PORT OF SPAIN, Trinidad (CMC) – Recently-elected Cricket West Indies (CWI) chief, Ricky Skerritt, has given the assurance that interim head coach, Floyd Reifer, will remain in his post for the remainder of the year, and says there will be no “hasty political decisions” in the wake of the Caribbean side’s disastrous showing at the ICC World Cup.Speaking following West Indies’ final outing of the campaign on Thursday in Leeds, Skerritt praised Reifer as a coach with a “winning track record” and also rubbished suggestions that the change in management prior to the World Cup played a role in the team’s poor showing.West Indies won two of nine group stage matches to finish ninth in the 10-team standings on five points, their worst-ever performance at a World Cup.“That is a whole joke in terms of continuity (of coaching staff for the World Cup). In six years, we’ve had seven coaches, including Floyd Reifer who was coach for a few matches before the politics-appointed (Richard) Pybus,” Skerritt told i95.5FM sports programme here.Now people want Floyd Reifer to go and bring somebody else and then somebody else will go – that is not going to happen under my watch.“We have already put it clearly out that by the end of this year a head coach would be hired for at least a three-year plan and that is to take us to the next ODI (World Cup) of 2023.”He continued: “Floyd Reifer has a temporary contract that was always going to be up until the end of this calendar year. If he wins the recruitment process, he will then continue; if he loses the recruitment to somebody else, he will continue in some other position for three months until his one-year contract expires.“The new coach would start, if things go according to plan, somewhere early in 2020.”Englishman Pybus was controversially thrust into the role of West Indies head coach last January on the eve of the England series, a decision that resulted in public acrimony among CWI board members who feuded over the manner of the appointment.A former director of cricket, Pybus then oversaw a shock 2-1 win in the three-Test series and a 2-2 draw in the five-match ODI series.After toppling three-term incumbent Dave Cameron in March, Skerritt and vice-president Dr Kishore Shallow then moved to install Reifer as interim head coach in a complete overhaul of the team management and selection panel.Warning that the shambolic means by which Pybus was appointed would not be repeated, Skerritt said the recruitment for a permanent coach would not be rushed but would be allowed to go through the proper processes.“The recruitment process will take whatever length of time it takes to get the best coach in place,” Skerritt pointed out.“Recruiting a coach involves money, involves time, involves certain administrative requirements and there are processes. We’re going to go through a methodical process and get the best people in the best timing in the best places.“We’re not panicking, we’re not going to make any hasty political decisions and repeat what has been done in the past. That’s not how we operate.”Reifer’s next assignment will be India’s tour of the Caribbean for two Tests, three ODIs and three T20 Internationals from August 3 to September 3. read more
Photo courtesy of USC NewsA man with a plan · Earl Paysinger meets with USC President C. L. Max Nikias after an LAPD Cadet Leadership Program event in 2014.It’s been a long road for Earl Paysinger. He became an officer with the Los Angeles Police Department in the 1970s and served for over four decades. Afterward, he sought to make a difference in the community by empowering youth through the LAPD Cadets Academy Leadership program since 2006. Now, he has made the decision to join the Trojan Family as the new vice president of civic engagement.“He’s got an intimate knowledge of the city, particularly the areas surrounding our campuses,” said Thomas S. Sayles, senior vice president of university relations, in an interview with USC News. “Part of his role was to engage with the community, and this will be an opportunity to utilize all that experience to further expand our work with residents and community-based organizations.”Now with some experience after starting work in July, Paysinger talked to the Daily Trojan about his experiences at the University thus far and the changes he plans to make in the future.Daily Trojan: Could you give a quick summary of what the VP of Civic Engagement does? What would be a typical day for you?Earl Paysinger: There’s never a typical day. Our primary responsibility, as I mentioned earlier, is community outreach and community development. Not only looking at vast territories of the community and business centers, but even beyond that to create opportunities for our youth to learn and grow. It’s also about making opportunities for businesses to become more sustainable and productive. That not only builds the character of the business, but allows them to hire local workers, people with families that live in the [place] and worship in the neighborhood. As these businesses grow, and economic opportunities grow for families, it helps families become more solid and meaningful. With civic engagement, part of what we do is we act as a conduit to nearly 20 other community outreach systems. Many schools and colleges have their own civic engagement or community outreach opportunities for individuals who are responsible for that, and we partner with them and help them understand some of the other programs and resources that are available throughout the University. They can apply them to their school or college, so not only are the students and faculty and community aware of what that school has to offer, but they are aware of other opportunities in the University. Additionally, we provide opportunities for students to volunteer, for outreach, and for mentoring in the community. I recently had the opportunity to speak with 500 freshmen from the New North Residential College not too long ago at the start of the new year, and I challenged them to imagine what would it be like if every student every week for 52 weeks volunteered one hour a day. That is the kind of crusade that Civic Engagement is trying to make happen, so USC not only becomes the most preeminent learning institute in the world, but also sets the standard for community outreach and service to which all other learning institutes in the world are held by.DT: What made you want to step up and be a part of the Trojan family in the capacity that you are now? And why community outreach through USC?EP: The community outreach and youth development really have defined who I am and who I have been for many years. I started out as a member of the LAPD, and I recognized early on the idea of community outreach and youth development. Partnering with the community can help them become safer and more sustainable, but also help them achieve identity and fortitude, which was really the principle way I believed could address crime and quality of life in the community. I was [contacted] by the USC administration, specifically President Nikias, and I mentioned to him I was nearing retirement. We talked about the importance of outreach, which for decades has been a principal mission. It seemed to me that there was not only a nexus but almost a symbiotic relationship between his vision and the vision of the University and mine, as I had come to believe, not only for the LAPD and law enforcement in general, but for USC. It was a perfect match.DT: What do you feel is the most rewarding aspect of your job?EP: Probably seeing the joy of young people realizing their dreams. So often young people and families in the community aren’t provided the opportunities or they don’t know about them. To give an example, in the Neighborhood Academic Institute, kids have an opportunity to participate academically in a program that guarantees them the ability to be students at USC starting in middle school. What’s better than that? To help a young person realize his or her dream, I can’t imagine that there’s something better or more meaningful besides raising your own kids. This is not only what USC does, it is what USC is defined as.DT: Let’s say you still have the job five years from now. What is the number one thing you hope you would have accomplished by then?EP: Part of it to create a symbiotic relationship between the community, not only with USC on this campus, but also the health science campus. It’s creating a symbiotic relationship between the community, with business interests of the community and with students in the community. What I hope to accomplish is that they will look to USC as an institute upon which they can depend and live more productive and prosperous lives. read more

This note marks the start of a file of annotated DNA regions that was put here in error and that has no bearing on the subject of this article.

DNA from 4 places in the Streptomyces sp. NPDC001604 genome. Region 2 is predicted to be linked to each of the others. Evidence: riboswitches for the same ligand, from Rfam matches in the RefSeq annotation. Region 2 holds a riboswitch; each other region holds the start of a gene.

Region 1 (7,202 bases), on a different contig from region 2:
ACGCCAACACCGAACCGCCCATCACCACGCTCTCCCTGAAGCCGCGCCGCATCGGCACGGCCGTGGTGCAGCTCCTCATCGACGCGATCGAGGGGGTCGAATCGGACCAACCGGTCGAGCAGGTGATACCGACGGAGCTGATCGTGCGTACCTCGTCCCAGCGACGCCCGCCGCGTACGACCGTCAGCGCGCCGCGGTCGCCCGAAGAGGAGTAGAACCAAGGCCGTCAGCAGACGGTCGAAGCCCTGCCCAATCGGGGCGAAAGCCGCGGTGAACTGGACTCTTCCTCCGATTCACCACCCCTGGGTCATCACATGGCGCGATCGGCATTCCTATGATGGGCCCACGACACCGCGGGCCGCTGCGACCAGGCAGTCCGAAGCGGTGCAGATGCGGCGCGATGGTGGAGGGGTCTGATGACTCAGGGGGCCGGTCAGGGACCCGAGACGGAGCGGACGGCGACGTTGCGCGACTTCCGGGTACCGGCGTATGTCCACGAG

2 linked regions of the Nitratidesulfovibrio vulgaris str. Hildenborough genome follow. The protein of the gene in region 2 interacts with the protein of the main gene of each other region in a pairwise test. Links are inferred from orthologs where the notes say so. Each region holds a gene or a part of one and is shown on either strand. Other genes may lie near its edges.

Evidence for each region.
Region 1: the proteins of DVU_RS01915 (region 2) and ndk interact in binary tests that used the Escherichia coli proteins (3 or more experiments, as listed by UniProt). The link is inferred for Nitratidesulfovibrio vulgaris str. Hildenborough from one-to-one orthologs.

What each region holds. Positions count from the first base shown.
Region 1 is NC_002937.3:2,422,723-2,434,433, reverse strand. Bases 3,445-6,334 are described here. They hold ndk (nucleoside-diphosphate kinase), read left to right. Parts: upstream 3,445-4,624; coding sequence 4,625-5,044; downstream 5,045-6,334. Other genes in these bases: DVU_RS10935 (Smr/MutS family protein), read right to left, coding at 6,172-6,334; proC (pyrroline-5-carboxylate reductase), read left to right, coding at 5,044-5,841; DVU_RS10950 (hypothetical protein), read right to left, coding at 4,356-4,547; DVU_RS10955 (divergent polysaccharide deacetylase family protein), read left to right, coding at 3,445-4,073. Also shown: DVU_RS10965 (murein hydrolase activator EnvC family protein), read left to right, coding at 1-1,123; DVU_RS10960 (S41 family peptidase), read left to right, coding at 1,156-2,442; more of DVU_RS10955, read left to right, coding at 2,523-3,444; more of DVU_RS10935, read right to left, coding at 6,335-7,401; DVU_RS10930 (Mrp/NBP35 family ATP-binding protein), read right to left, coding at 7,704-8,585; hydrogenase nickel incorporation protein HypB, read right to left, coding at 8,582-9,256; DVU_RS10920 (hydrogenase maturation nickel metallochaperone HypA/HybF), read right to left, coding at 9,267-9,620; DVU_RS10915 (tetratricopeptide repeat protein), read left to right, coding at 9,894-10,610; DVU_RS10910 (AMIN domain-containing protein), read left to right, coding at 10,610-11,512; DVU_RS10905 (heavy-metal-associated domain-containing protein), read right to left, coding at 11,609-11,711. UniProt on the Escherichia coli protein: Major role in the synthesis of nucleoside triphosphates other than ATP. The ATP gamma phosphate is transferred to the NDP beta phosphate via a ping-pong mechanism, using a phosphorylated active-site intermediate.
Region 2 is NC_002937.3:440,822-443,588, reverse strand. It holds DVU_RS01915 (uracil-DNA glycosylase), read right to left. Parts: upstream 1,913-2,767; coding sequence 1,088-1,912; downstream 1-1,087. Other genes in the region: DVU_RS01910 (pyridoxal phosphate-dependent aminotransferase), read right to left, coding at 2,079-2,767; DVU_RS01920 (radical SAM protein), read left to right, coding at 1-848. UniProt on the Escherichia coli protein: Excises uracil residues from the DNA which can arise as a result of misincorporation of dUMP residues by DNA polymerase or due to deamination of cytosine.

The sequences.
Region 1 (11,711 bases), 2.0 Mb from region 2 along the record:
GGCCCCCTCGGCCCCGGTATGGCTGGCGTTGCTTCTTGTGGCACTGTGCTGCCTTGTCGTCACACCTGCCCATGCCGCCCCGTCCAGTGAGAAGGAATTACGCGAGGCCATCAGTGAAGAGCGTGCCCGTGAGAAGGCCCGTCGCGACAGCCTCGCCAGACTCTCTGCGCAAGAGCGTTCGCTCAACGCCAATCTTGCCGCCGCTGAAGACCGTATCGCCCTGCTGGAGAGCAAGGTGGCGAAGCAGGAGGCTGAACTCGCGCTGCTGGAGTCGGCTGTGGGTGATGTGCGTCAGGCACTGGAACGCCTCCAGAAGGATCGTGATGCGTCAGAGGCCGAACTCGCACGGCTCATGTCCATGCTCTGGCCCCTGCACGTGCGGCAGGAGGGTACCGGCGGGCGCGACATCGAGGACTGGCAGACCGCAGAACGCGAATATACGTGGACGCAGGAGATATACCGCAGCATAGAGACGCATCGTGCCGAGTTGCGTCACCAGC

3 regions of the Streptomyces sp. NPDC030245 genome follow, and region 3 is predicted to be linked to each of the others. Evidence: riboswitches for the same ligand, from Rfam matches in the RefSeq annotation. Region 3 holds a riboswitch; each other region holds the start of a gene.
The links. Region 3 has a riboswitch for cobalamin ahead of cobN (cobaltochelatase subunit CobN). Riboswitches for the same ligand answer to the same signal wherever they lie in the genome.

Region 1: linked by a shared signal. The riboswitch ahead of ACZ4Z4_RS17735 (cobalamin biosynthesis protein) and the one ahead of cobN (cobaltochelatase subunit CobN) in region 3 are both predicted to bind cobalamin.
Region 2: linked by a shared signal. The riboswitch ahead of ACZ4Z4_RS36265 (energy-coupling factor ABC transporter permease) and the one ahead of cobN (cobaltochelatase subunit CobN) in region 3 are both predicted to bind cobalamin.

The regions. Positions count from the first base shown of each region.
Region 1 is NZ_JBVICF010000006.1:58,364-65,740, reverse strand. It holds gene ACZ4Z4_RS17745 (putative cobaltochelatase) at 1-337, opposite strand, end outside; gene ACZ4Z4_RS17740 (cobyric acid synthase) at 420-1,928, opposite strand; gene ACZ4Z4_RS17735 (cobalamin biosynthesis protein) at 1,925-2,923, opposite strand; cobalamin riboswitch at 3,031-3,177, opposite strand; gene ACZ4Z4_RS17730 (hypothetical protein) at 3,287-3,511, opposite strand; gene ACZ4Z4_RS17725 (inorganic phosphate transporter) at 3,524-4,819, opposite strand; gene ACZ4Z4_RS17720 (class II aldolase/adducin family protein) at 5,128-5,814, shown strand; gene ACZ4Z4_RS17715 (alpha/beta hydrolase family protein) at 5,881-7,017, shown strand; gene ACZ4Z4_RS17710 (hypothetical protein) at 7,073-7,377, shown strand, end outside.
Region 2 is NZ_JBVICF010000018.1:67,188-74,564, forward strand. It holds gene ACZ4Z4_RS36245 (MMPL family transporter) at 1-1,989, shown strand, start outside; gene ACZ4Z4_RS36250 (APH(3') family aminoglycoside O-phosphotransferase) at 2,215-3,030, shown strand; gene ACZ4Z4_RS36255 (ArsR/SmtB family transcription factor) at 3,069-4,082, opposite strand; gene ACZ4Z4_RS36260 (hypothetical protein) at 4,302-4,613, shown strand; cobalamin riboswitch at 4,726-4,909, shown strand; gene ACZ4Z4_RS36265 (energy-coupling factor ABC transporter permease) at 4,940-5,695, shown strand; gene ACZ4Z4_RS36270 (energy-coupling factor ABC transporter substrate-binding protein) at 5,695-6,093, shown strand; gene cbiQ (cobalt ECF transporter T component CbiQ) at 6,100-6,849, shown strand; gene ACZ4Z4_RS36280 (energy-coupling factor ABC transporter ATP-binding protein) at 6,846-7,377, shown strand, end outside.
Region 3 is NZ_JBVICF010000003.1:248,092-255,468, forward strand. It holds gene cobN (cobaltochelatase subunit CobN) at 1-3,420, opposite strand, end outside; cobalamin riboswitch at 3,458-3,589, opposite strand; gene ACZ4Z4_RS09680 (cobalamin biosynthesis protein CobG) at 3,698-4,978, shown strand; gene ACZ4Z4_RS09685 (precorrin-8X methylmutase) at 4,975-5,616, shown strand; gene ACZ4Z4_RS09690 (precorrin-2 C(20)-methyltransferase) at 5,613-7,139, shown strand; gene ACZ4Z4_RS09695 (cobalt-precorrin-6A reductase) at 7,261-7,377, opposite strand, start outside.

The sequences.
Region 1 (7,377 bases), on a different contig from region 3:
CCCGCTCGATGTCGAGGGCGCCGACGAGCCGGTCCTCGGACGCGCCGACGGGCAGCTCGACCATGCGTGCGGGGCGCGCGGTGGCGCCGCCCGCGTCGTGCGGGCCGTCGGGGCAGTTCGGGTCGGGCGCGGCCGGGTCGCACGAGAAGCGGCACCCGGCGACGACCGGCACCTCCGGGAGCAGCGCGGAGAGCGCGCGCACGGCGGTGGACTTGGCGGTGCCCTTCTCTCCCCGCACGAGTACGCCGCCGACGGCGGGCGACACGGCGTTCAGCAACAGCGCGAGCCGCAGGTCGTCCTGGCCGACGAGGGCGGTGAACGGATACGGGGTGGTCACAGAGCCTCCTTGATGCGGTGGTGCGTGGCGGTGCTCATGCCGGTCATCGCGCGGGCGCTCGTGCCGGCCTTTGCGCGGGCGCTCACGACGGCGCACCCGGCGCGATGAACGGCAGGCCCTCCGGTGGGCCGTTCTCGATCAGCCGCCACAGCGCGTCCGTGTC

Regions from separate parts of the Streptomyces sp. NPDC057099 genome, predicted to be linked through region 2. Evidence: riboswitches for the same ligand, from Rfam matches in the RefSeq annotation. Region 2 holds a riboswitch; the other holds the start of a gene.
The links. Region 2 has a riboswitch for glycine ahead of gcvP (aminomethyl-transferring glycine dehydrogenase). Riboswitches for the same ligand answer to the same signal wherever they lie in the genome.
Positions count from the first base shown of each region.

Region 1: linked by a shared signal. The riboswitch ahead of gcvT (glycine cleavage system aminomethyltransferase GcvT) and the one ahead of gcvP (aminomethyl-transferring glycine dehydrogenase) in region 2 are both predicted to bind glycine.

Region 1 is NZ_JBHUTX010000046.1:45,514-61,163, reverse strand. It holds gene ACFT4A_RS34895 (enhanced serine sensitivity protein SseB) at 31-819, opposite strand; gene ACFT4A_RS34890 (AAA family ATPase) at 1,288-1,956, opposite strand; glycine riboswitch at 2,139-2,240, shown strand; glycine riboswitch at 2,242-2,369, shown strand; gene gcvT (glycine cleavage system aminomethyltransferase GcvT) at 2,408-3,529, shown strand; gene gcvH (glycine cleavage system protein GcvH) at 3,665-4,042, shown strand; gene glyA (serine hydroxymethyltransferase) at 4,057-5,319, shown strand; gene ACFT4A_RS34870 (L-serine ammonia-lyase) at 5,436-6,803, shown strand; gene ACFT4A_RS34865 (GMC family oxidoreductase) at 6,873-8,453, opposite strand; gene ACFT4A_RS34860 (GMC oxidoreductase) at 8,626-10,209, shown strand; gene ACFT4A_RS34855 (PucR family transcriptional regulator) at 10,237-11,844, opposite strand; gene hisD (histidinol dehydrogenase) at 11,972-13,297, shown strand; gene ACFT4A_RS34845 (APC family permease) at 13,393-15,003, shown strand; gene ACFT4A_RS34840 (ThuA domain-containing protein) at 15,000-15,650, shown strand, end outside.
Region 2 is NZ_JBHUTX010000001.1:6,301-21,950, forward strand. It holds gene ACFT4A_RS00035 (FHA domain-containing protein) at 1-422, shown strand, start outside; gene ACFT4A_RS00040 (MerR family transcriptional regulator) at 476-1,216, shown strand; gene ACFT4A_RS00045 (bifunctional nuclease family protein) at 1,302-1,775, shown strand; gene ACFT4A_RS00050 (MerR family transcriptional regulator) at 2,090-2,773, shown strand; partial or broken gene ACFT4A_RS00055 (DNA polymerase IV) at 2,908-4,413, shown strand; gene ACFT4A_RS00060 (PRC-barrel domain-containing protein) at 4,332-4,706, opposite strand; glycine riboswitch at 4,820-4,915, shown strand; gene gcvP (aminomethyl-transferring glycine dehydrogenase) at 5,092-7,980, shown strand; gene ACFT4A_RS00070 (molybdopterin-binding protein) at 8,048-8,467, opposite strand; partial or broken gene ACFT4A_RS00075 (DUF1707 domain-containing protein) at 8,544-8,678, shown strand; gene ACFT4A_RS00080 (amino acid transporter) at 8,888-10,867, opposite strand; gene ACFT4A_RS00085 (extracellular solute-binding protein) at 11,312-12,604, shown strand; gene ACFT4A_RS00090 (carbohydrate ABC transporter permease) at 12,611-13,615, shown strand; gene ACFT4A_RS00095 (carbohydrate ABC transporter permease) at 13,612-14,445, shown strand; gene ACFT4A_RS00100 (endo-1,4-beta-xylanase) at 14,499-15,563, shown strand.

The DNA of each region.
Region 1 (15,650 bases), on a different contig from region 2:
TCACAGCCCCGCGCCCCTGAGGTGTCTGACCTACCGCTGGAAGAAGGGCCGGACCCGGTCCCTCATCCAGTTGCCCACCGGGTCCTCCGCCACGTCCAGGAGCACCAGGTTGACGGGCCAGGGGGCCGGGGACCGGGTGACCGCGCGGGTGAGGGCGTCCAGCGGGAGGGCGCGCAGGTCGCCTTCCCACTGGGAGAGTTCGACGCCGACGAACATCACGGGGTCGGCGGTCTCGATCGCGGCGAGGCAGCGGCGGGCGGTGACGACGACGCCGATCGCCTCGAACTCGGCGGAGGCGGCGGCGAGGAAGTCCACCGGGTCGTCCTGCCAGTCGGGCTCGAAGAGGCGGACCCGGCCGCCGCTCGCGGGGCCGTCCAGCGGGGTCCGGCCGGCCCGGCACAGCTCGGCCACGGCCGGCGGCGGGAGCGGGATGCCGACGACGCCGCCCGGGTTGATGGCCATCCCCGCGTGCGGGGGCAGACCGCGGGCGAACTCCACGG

Newsroom GuidelinesNews TipsContact UsReport an Error TORONTO >> In between grieving with his family over his mother’s passing, Lakers coach Byron Scott monitored his team in the past week.He watched the Lakers’ loss in Oklahoma City, fuming at the team’s defense. Scott listened to the radio when the Lakers scrapped to an overtime win in Minnesota. The Lakers hardly looked prettier once Scott saw them in person, a 94-83 loss to the Toronto Raptors at Air Canada Centre featuring too many ugly images to watch. The Lakers (19-52) shot 34.5 percent from the field, as Jeremy Lin (18 points) and Jordan Clarkson (14 points) represented the team’s lone double-digit scorers. A 10-point second-quarter lead soon changed to double-digit deficits for much of the second half.“When our offense seemed to go down, so did our defense,” Scott said. “The guys started to get down on themselves.” Scott planned to sit Carlos Boozer and Jordan Hill to develop the younger frontline players, while opening the possibility their benchings would end either in Brooklyn (Sunday) or Philadelphia (Monday). Yet, Boozer became unavailable anyway, the Lakers’ veteran forward revealing he has nursed the flu the past two days. “I feel like (crap),” said Boozer, who will take antibiotics and rest. Scott also conceded Clarkson recording zero assists represented “one of the first things I noticed” on his box score that also featured 4-of-14 shooting. Then, Scott defended Clarkson.“That’s something that at a young age, he’s going to have to figure out on the fly,” said Scott. “He did get in the paint a few times and finish it off. But guys just didn’t make layups or they got fouled and went to the free-throw line. He was still unselfish and doing the right things. It just didn’t show up in the stat sheet.” Lin, who usually laments games that lacked ball movement, attributed the poor shooting numbers to good shots falling out of the basket. Clarkson described his play as only “OK” and conceded, “I’m still learning how to make plays.”“We were getting the looks we wanted,” Clarkson said. “We had opportunities at the rim. It was just one of those games where it wasn’t rolling for us.”All of which made for a pretty unpleasant experience on Scott’s first day back on the job. The Raptors (43-30) clinched the Atlantic Division after losing four of their past eight games. The absence of All-Star Kyle Lowry (back spasms) was hardly noticeable with Jonas Valanciunas (19 points), James Johnson (18), Bruno Caboclo (17), Amir Johnson (11) and Terrence Ross (10) filling the void. So many bizarre things plagued the Lakers’ offense, so much that they could not overcome a 46-40 rebounding edge. Scott considered Lin a “game-time decision” before tipoff after the Lakers’ guard reported “no progress” in his sinus issues he nursed in recent days. But he opened the first quarter with 10 points on a 3-of-5 clip, only to crash-and-burn with a 3-of-10 clip through 36 minutes.“Once I get going with the adrenaline and took some pain killers,” Lin said, “I go out there and play as hard as I can.”The Lakers’ health ailments extended elsewhere, beyond the obvious season-ending injuries to Kobe Bryant (right shoulder), Steve Nash (back) and Julius Randle (right leg) as well as Nick Young’s 16-game absence from a fractured left kneecap. read more